And we have been marring God's design ever since -- in a thousand ways -- not just with regard to marriage.  There isn't a person in this sanctuary who hasn't marred God's design -- and that includes me -- I just overheard my wife say "Amen."

Paul tells us that we are all sinners and have all come short of the glory of God (Rom. 3:23).  Most of us break God's heart with some degree of regularity.  The hardness of heart that Jesus mentioned appears frequently --not just with regard to marriage and divorce.  There might be a handful of saints here who are not afflicted with hardness of heart.  I might even point to one or two if I wouldn't embarrass them -- but the rest of us are in serious need of some heart softener -- some stain remover -- some sin forgiver. 

Our Gospel lesson today consists of two portions -- one about marriage and divorce and the other about children.  People were bringing their children to Jesus so that he might touch them --that he might impart his blessing on them.  Jesus' disciples tried to stop them.  A great man like Jesus has better things to do with his time than to deal with a bunch of kids.  But that isn't the way that Jesus saw it.  He rebuked his disciples, saying:

      "Let the little children come to me; do not stop them; for it is to such as these that the kingdom of God belongs. Truly I tell you,  whoever does not receive the kingdom of God as a little child  will never enter it."  "And he took (the children) up in his arms,  laid his hands on them,  and blessed them."

That's a beautiful story.  I especially like the ending, where Jesus takes the children in his arms and blesses them.

But as I thought about that story, I thought that it might contain a remedy for the brokenness that we adults bring to life.  I had to ask myself:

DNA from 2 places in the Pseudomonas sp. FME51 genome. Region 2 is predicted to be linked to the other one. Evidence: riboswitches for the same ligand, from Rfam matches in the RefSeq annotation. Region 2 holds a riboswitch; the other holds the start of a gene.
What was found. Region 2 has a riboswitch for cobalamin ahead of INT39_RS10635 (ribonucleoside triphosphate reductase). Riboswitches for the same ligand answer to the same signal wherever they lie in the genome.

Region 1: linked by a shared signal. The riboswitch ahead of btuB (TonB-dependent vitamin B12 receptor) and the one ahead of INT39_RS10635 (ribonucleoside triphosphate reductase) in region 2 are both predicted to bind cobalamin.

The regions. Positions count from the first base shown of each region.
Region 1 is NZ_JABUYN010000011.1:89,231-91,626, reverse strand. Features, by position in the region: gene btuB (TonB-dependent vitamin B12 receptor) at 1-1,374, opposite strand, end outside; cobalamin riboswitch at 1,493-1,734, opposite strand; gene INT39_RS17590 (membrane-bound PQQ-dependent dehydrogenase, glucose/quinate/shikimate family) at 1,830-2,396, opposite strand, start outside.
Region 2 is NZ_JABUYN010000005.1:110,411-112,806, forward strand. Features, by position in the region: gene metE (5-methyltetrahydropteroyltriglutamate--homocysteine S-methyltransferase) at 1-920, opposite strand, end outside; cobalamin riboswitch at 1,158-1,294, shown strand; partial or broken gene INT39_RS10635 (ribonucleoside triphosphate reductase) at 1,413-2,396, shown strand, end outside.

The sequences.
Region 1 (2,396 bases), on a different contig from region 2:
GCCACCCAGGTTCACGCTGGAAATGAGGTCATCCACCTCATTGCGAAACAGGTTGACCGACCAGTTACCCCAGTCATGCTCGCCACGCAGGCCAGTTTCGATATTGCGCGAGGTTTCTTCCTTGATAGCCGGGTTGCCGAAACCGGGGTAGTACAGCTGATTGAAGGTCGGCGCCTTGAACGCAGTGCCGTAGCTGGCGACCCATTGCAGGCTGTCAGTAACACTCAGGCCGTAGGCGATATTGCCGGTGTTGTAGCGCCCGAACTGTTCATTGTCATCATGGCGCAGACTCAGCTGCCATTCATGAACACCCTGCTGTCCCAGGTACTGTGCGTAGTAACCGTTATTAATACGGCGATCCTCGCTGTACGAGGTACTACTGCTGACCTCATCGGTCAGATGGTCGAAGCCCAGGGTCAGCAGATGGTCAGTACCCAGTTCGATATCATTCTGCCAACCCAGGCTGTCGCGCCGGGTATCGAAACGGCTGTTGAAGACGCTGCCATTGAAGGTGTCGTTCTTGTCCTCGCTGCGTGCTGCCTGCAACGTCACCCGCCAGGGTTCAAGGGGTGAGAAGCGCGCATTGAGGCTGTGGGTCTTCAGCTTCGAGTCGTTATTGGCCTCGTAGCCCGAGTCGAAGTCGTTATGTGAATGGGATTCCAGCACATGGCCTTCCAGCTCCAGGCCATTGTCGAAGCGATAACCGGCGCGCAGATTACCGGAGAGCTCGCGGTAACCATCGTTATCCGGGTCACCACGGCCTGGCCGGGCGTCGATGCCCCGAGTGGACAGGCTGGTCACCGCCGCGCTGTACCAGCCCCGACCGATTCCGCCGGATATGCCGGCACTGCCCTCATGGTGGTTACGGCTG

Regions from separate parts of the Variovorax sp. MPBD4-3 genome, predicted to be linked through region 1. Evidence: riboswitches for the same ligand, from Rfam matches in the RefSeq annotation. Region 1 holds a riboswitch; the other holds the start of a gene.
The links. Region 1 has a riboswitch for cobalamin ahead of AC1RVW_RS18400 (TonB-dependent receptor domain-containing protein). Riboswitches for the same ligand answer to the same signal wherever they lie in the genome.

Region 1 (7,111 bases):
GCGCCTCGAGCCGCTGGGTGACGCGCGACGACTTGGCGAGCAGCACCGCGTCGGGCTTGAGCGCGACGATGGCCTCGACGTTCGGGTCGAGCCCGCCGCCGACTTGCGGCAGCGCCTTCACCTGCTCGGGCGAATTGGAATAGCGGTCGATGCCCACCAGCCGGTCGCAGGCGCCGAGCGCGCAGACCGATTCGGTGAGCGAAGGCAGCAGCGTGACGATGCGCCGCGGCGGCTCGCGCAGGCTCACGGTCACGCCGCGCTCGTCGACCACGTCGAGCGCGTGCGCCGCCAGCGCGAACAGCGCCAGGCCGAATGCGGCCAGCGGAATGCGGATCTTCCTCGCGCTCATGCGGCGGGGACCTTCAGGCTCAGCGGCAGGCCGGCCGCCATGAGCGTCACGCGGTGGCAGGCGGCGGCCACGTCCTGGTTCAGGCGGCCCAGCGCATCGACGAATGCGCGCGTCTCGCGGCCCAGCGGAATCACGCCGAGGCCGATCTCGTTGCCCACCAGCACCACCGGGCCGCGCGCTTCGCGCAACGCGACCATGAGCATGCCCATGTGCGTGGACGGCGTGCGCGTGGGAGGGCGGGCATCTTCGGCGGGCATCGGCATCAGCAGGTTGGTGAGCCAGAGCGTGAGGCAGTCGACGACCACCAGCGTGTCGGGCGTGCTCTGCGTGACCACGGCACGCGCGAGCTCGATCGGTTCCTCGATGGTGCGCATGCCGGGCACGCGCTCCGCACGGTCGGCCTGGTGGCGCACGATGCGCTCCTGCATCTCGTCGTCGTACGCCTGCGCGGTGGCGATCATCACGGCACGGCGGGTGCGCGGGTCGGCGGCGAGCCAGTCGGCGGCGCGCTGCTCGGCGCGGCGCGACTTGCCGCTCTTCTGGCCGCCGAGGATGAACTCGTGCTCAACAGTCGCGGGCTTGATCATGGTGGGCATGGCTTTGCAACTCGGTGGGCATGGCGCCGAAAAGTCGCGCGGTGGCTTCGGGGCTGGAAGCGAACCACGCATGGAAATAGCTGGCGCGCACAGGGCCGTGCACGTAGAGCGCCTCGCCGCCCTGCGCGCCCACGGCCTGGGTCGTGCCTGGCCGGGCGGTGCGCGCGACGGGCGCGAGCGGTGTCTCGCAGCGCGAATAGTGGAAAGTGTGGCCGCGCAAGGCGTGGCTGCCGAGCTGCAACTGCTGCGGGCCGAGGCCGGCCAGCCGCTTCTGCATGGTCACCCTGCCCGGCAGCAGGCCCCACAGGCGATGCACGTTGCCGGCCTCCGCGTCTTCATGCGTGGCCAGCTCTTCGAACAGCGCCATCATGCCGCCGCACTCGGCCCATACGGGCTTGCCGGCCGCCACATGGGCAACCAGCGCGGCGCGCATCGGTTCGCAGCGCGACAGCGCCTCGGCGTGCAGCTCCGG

"What is it that makes children different? 
      If Jesus wants me to be childlike, what would that look like? 
      What do I need to do to become more childlike? 
      What is there about a child that fits him or her for the kingdom of God?"

Jesus doesn't answer those questions, but simply calls us to become more childlike.  I have given the matter some thought, however, and I would like to take a stab at answering those questions: 

      "What is it that makes children different? 
      If Jesus wants me to be childlike, what would that look like? 
      What do I need to do to become more childlike? 
      What is there about a child that fits him or her for the kingdom of God?"

There are a number of things about children that endear them to us.  I suspect that it is those same things that endear them to God.

-- For one thing, children come to us with nothing in their hands.  They don't try to bargain with us, because they have nothing to offer.  They bring us their need and give us the opportunity to take care of them.  I think that is one of the things that God finds most endearing about children and childlike adults.  No false pride!  No pretense!

-- And then children are trusting.  They come to us in the faith that we will help them.  Children are believers.  They aren't sure how Mom and Dad will manage it, but they are confident that Mom and Dad will take care of them.  That is surely one of the things that God finds endearing about children and childlike adults.  God wants us to come to him in faith -- to believe that he can and will help us.

-- And children respond to love instead of money or power.  Children aren't impressed by college degrees or titles.  They don't care whether you are a clerk or the CEO.  If you love them, they will respond to your love.  That unquestionably is one of the things that God finds endearing about children and childlike adults.  God loves to love -- and God loves to be loved in return.

When I read these two stories -- the one about the Pharisees with hard hearts and the other about children coming to Jesus for a blessing -- it occurred to me that the children's story might suggest a remedy for hardness of heart. 

If we will only orient ourselves to God as a child orients to his or her parents
    If we will only trust God
        If we will only have faith that God will help us in our hour of need
            If we will only respond with love to God's love

Then we will become less fearful
    Less grasping
        Less desperate to force our own solutions on the world
            Better able to let God steer us through life's rapids.

And then I believe that we will feel our hearts soften
    And will be able to accept that God has forgiven our sins
        So that we might be able to forgive the sins of others
            And begin to live in harmony as childlike adults.

The only way I know to do that is to do it
    To start
        To pray daily that God will help us
            And to live in the faith that he will.

That is what I invite you to do this week.
    To start
        To pray daily that God will help you
            And to live in the faith that he will.







Related Media
Related Sermons